Background: Recent epidemiologic study results showed that subjects who had high intakes of whole-grain foods had lower risks of death and heart disease than did subjects who had low intakes. However, the findings were inconsistent for fruit and vegetable intake.
Objective: The relations of whole-grain, refined-grain, and fruit and vegetable intakes with the risk of total mortality and the incidence of coronary artery disease (CAD) and ischemic stroke were studied in the Atherosclerosis Risk in Communities (ARIC) cohort (baseline: age 45-64 y, n = 15,792).
Design: Proportional hazards regression analyses were used to assess the relations of whole-grain, refined-grain, and fruit and vegetable intakes with the risk of death and the incidence of CAD and ischemic stroke, with adjustment for age, sex, ethnicity, energy intake, and cardiovascular disease risk factors. Dietary intakes were assessed by using a food-frequency questionnaire.
Results: Over an 11-y follow-up period, whole-grain intake was inversely associated with total mortality and incident CAD. The relative hazards of death for quintiles 2-5 of fruit and vegetable intake were 1.08 (95% CI: 0.88, 1.33), 0.94 (0.75, 1.17), 0.87 (0.68, 1.10), and 0.78 (0.61, 1.01), respectively; P for trend = 0.02. An inverse association between fruit and vegetable intake and CAD was observed among African Americans but not among whites (P for interaction = 0.01). The risk of ischemic stroke was not significantly related to whole-grain, refined-grain, or fruit and vegetable consumption.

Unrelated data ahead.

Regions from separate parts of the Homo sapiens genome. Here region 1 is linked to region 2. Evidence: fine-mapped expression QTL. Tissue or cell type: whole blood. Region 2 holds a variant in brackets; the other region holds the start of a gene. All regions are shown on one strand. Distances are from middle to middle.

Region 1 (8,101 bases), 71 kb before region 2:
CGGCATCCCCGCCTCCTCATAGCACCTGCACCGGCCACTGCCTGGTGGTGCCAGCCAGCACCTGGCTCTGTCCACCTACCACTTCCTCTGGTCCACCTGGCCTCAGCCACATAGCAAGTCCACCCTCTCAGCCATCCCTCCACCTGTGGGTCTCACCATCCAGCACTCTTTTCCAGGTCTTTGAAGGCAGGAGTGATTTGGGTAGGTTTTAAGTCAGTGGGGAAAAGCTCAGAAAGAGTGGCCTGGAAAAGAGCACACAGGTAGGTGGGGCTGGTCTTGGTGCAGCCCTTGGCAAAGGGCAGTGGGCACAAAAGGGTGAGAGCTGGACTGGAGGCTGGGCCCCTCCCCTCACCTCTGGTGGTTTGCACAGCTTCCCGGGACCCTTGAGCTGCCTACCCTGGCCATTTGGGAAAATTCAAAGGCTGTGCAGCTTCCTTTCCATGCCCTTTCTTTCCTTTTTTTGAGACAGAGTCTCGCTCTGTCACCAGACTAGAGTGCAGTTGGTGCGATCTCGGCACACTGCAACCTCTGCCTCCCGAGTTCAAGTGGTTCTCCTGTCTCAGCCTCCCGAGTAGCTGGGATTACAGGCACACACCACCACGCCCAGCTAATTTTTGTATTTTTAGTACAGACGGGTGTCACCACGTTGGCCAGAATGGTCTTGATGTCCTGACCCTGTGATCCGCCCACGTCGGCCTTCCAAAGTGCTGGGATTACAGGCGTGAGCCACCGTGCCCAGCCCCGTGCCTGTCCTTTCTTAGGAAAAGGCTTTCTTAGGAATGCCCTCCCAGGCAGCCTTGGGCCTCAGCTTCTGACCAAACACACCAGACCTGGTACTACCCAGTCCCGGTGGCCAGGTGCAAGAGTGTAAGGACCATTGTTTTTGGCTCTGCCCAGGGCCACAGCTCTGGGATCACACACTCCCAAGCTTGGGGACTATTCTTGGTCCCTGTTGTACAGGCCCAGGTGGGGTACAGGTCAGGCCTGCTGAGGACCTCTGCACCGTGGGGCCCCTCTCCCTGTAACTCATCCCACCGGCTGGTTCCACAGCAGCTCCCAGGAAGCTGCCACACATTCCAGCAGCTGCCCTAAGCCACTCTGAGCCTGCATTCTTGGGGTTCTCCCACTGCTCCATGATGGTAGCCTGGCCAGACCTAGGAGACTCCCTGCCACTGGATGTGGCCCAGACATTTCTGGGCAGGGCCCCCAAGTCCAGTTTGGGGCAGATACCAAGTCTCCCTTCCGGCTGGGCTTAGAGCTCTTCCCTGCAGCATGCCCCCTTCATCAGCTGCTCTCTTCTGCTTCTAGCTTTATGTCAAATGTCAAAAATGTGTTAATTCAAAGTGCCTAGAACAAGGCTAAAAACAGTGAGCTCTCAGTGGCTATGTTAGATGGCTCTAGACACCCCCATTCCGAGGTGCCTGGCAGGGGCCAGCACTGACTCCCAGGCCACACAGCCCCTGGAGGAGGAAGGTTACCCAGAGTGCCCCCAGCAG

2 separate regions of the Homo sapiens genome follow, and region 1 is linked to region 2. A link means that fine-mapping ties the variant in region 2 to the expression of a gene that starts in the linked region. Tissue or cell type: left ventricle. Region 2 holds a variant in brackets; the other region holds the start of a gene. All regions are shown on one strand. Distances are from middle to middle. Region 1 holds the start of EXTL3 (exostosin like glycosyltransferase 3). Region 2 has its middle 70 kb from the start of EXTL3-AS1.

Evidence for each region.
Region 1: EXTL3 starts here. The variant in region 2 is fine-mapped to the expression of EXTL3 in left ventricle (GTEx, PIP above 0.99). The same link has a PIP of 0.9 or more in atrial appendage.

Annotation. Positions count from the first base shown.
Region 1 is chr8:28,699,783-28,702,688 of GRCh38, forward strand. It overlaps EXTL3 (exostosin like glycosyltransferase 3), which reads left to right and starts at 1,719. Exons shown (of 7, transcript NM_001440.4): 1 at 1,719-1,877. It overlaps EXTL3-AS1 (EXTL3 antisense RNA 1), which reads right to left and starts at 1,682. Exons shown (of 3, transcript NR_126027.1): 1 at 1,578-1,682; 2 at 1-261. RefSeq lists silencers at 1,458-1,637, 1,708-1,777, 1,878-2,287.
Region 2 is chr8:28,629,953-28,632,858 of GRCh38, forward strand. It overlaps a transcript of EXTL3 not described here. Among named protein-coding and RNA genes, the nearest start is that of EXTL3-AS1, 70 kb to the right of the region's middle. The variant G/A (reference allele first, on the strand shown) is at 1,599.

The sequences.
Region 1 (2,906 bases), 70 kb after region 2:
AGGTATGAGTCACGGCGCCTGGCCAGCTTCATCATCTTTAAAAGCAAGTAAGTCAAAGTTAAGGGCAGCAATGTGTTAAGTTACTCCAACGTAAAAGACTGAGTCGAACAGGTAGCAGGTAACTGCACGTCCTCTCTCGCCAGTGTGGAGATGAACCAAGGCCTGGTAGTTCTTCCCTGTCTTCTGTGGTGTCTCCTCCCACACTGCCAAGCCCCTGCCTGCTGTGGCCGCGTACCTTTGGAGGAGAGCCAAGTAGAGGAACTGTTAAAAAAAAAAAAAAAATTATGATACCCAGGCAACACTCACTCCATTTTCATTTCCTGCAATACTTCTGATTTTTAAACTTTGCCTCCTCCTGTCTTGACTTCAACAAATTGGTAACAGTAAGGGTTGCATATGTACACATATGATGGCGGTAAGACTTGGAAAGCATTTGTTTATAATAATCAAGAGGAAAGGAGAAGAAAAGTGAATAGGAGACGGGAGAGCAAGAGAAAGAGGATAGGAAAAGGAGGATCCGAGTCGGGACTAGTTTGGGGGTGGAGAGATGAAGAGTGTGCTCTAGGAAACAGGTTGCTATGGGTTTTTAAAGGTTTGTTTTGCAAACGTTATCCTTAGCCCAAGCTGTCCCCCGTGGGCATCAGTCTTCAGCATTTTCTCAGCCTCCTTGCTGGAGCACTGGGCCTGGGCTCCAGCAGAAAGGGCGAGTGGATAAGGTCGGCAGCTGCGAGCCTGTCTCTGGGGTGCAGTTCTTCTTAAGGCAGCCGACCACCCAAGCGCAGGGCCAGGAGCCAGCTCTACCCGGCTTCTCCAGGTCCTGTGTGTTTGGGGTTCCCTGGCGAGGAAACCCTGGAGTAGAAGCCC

Conclusion: These observational findings suggest a beneficial effect of whole-grain and fruit and vegetable consumption on the risks of total mortality and incident CAD but not on the risk of ischemic stroke.